Today was a Snow Day. Capital “S”, capital “D”, which means students and teachers in our school district had the day off.
This also means the haters were out in full force once again on talk radio (or as I call it, Old Man Radio). Teacher-haters love Old Man Radio. It gives them a chance to publicly air their views about all the wrongs they see in society. Most of which are caused by lazy-ass teachers.
I wish I could host that radio show when these issues come up.
“School’s cancelled again, which means teachers get a day off! It’s crazy! Why should teachers be allowed to stay home when I have to go to work?!” shouts the irate caller, obviously taking a short break from his very important job.
“Oh, I see. So you think things should be the same for everybody?”
“Yeah, right. They should be the same.” The caller is happy now.
“So, everyone should make the same salary, work the same hours, get the same benefits, and have the same rules regarding their employment?”
“Well, no,” he stammers. “I mean, you know, every job is different.”
Every job is different.
There are so many jobs that I could not, would not, or choose not, to do.
As much as I would like to make the money that comes with being a surgeon, I didn’t have the brains or the desire to do all the work it takes to become one. Do I begrudge them their high salary and all the other perks of their job? No. I understand that in order to get those things, you have to do all the work beforehand and afterwards and I wasn’t prepared to do that.
And as much as I would love to argue cases in a courtroom and learn all about interesting facts of laws, I know I wouldn’t have the ability to remain neutral. So, do I hate lawyers for doing what they do even though I wasn’t able to do it myself? Of course not. That would be illogical.
Someone in a high-end sales position can make my entire annual salary in bonuses and incentives. Does that annoy me? No, because I didn’t choose to go that route. I couldn’t sell ice cream to kids on a sunny day.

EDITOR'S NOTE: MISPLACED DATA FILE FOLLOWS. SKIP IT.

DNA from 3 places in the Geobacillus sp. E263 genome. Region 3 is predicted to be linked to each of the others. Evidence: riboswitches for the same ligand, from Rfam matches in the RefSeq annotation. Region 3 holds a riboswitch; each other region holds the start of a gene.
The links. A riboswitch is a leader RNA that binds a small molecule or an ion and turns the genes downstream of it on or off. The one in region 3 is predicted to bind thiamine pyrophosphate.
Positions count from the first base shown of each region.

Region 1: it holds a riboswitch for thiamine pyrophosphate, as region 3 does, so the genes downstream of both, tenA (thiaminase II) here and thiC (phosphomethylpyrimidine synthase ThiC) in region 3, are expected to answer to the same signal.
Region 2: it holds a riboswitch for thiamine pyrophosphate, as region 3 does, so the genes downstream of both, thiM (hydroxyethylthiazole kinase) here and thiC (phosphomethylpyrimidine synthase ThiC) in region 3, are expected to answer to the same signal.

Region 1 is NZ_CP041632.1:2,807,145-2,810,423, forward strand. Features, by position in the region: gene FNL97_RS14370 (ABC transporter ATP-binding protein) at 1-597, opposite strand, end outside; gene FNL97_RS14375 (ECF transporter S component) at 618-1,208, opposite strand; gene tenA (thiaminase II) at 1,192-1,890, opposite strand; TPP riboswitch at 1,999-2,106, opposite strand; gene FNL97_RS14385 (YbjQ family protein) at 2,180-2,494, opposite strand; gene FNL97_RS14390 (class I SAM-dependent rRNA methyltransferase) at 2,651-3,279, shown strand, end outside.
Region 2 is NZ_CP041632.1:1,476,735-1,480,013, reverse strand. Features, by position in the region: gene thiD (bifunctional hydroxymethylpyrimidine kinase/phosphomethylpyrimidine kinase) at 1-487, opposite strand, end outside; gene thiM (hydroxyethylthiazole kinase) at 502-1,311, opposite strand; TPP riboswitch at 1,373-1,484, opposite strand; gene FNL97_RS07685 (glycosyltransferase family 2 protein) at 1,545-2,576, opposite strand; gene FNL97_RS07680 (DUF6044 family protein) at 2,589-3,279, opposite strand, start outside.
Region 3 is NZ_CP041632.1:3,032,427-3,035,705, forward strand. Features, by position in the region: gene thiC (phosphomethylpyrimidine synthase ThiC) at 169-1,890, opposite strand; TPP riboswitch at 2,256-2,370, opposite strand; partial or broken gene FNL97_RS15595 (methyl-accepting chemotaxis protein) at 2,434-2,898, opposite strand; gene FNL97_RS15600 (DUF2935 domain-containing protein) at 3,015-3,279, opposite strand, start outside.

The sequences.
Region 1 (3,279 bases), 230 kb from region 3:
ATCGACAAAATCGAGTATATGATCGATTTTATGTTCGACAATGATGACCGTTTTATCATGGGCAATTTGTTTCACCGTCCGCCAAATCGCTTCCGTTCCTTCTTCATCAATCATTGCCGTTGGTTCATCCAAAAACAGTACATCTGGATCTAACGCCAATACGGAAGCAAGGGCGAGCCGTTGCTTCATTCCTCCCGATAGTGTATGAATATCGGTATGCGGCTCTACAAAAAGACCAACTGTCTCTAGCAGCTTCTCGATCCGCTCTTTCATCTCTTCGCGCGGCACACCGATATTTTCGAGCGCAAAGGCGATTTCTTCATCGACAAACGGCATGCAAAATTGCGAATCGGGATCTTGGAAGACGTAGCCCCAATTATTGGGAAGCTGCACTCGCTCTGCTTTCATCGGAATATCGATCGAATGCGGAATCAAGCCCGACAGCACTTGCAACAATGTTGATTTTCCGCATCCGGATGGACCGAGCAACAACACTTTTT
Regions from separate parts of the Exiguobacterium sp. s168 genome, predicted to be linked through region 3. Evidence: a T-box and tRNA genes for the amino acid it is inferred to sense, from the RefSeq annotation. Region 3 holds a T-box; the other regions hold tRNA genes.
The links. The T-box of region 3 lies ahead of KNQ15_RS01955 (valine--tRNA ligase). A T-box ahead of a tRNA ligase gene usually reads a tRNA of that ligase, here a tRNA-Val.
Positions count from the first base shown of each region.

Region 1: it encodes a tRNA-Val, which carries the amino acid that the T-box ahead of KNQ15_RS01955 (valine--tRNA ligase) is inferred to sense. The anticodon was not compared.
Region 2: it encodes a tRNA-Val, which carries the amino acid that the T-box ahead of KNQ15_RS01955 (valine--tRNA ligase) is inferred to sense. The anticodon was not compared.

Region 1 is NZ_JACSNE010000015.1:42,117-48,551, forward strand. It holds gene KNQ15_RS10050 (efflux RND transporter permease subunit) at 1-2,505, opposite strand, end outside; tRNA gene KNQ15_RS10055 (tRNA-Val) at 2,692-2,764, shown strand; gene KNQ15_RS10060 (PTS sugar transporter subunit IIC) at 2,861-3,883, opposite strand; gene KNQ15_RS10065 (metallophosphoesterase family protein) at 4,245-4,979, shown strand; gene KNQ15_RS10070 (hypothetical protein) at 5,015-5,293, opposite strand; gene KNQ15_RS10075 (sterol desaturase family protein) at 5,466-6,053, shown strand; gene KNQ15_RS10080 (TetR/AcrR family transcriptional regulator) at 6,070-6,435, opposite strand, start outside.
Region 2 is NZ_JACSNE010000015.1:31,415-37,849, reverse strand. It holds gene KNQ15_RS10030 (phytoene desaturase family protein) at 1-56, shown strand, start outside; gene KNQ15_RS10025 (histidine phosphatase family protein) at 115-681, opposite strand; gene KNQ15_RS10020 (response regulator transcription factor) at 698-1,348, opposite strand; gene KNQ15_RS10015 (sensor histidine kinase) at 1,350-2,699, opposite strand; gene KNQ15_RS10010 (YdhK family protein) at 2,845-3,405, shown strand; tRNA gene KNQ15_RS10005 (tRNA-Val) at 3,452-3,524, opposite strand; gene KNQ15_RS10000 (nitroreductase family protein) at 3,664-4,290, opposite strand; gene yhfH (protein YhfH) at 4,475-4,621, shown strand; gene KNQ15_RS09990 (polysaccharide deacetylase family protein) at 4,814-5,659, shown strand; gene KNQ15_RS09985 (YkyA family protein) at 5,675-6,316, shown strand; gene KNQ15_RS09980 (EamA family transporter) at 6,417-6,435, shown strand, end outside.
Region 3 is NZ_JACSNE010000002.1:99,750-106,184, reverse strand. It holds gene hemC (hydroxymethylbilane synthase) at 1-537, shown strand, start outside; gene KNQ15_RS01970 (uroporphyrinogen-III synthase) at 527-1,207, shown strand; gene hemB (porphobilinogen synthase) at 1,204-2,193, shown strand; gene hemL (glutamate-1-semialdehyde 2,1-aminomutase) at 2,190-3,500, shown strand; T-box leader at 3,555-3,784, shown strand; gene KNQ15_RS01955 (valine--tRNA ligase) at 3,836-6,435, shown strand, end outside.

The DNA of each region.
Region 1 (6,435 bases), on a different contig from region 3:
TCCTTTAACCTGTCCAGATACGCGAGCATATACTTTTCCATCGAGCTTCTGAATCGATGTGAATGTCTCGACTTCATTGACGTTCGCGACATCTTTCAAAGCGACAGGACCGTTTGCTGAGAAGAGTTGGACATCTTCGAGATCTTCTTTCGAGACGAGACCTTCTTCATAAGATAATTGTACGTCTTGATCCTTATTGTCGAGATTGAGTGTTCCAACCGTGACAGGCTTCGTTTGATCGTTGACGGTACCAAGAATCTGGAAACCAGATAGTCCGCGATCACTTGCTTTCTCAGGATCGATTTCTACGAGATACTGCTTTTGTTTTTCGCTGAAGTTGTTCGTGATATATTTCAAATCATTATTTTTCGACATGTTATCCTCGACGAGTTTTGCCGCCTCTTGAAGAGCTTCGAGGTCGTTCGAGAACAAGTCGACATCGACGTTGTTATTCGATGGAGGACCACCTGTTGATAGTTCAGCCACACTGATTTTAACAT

There are a million jobs that I think would be fascinating and interesting, but I know I’m not suited for them.
Here’s the thing: I don’t begrudge anyone the salary they make or the benefits they enjoy from their chosen career. I know that no matter what your job, there are ups and downs. Perks and pains. And people pick their career according to what they want out of life. Do you want lots of money or do want more freedom and free time? Do you want to help people, animals, or the environment? Everyone makes their own decisions.
I’m a teacher. I’m suited for that and I’m good at it. And I worked really, really hard to get to where I am today. Three degrees, student loans, numerous mandatory courses and workshops, and years of dead-end short-term contract positions just to get the opportunity for a full-time position.
Some people are suited to teaching. Other people are not. If you don’t enjoy teaching, if it doesn’t make you tick, you’re going to have a very difficult time in the classroom. If you’re doing it for the summer break or the rare Snow Day, enjoy that time, because you are going to pay for it the rest of the year.
That’s why it ticks me off when non-teacher-types complain about Snow Days.
Snow Days are magical for those of us who get to experience their joy.
Unfortunately, not everyone gets to have this experience. In fact, the majority of the population doesn’t. Most people have to leave their homes extra early in the middle of dangerous driving conditions in order to get to their job.
And I’m sorry for that. If I ruled the world, unless you were in a mandatory service industry (like fire, hospital or police personnel), I’d let you stay home until the plows cleared the streets and made it safe for everyone to get back on the roads. But since I don’t, all I can say is this.
Yes, teachers get the day off during a Snow Day. It’s part of the job. Just like cleaning up a child when they get sick on themselves. Or helping them through an argument with a friend. Or teaching them how to read when that’s the hardest part of their day. It’s a part of the job like writing report cards late into the night. And being cursed at by angry students and parents. It’s a part of the job like a million other things that make up the position.
I’m not going to complain about doing any of those things; however, I’m also not going to apologize for the occasional Snow Day or the summers off.
I have the job I chose and worked my butt off for. And for now…my job includes Snow Days.
UPDATE: March 1, 2015 – Are you a teacher? Do you want your say on snow days and other issues affecting teachers? Click here to add your two cents to a survey. It is completely anonymous and takes less than 5 minutes to complete.